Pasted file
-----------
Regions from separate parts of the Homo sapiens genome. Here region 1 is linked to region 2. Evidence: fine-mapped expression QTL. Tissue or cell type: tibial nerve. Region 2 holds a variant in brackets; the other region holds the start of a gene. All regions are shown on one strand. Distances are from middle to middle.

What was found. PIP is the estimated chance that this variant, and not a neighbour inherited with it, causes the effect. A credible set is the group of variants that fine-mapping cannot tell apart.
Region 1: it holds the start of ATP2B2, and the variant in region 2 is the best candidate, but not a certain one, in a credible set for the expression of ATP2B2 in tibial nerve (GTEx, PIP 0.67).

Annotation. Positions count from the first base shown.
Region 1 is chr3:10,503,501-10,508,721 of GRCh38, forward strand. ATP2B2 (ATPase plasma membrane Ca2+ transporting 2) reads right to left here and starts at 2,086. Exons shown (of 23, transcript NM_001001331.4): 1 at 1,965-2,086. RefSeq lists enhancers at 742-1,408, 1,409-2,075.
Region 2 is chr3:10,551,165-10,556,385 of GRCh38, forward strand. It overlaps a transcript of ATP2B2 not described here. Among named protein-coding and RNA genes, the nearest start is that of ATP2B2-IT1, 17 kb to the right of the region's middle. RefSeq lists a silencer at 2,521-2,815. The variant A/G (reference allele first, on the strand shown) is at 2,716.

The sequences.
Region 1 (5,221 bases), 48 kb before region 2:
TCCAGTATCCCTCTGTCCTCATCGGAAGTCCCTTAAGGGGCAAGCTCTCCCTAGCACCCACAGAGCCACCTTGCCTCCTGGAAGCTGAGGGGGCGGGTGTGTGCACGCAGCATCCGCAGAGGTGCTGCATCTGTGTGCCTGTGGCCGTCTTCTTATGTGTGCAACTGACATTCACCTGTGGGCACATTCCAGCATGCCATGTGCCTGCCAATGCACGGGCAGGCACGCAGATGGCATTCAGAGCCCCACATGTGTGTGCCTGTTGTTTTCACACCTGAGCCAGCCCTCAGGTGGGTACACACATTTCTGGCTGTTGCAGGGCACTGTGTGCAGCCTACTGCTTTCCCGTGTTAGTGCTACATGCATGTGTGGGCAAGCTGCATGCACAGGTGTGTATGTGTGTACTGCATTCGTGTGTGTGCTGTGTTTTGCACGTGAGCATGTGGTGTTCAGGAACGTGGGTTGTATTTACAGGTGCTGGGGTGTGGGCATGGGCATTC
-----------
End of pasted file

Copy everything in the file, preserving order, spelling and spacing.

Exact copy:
Regions from separate parts of the Homo sapiens genome. Here region 1 is linked to region 2. Evidence: fine-mapped expression QTL. Tissue or cell type: tibial nerve. Region 2 holds a variant in brackets; the other region holds the start of a gene. All regions are shown on one strand. Distances are from middle to middle.

What was found. PIP is the estimated chance that this variant, and not a neighbour inherited with it, causes the effect. A credible set is the group of variants that fine-mapping cannot tell apart.
Region 1: it holds the start of ATP2B2, and the variant in region 2 is the best candidate, but not a certain one, in a credible set for the expression of ATP2B2 in tibial nerve (GTEx, PIP 0.67).

Annotation. Positions count from the first base shown.
Region 1 is chr3:10,503,501-10,508,721 of GRCh38, forward strand. ATP2B2 (ATPase plasma membrane Ca2+ transporting 2) reads right to left here and starts at 2,086. Exons shown (of 23, transcript NM_001001331.4): 1 at 1,965-2,086. RefSeq lists enhancers at 742-1,408, 1,409-2,075.
Region 2 is chr3:10,551,165-10,556,385 of GRCh38, forward strand. It overlaps a transcript of ATP2B2 not described here. Among named protein-coding and RNA genes, the nearest start is that of ATP2B2-IT1, 17 kb to the right of the region's middle. RefSeq lists a silencer at 2,521-2,815. The variant A/G (reference allele first, on the strand shown) is at 2,716.

The sequences.
Region 1 (5,221 bases), 48 kb before region 2:
TCCAGTATCCCTCTGTCCTCATCGGAAGTCCCTTAAGGGGCAAGCTCTCCCTAGCACCCACAGAGCCACCTTGCCTCCTGGAAGCTGAGGGGGCGGGTGTGTGCACGCAGCATCCGCAGAGGTGCTGCATCTGTGTGCCTGTGGCCGTCTTCTTATGTGTGCAACTGACATTCACCTGTGGGCACATTCCAGCATGCCATGTGCCTGCCAATGCACGGGCAGGCACGCAGATGGCATTCAGAGCCCCACATGTGTGTGCCTGTTGTTTTCACACCTGAGCCAGCCCTCAGGTGGGTACACACATTTCTGGCTGTTGCAGGGCACTGTGTGCAGCCTACTGCTTTCCCGTGTTAGTGCTACATGCATGTGTGGGCAAGCTGCATGCACAGGTGTGTATGTGTGTACTGCATTCGTGTGTGTGCTGTGTTTTGCACGTGAGCATGTGGTGTTCAGGAACGTGGGTTGTATTTACAGGTGCTGGGGTGTGGGCATGGGCATTC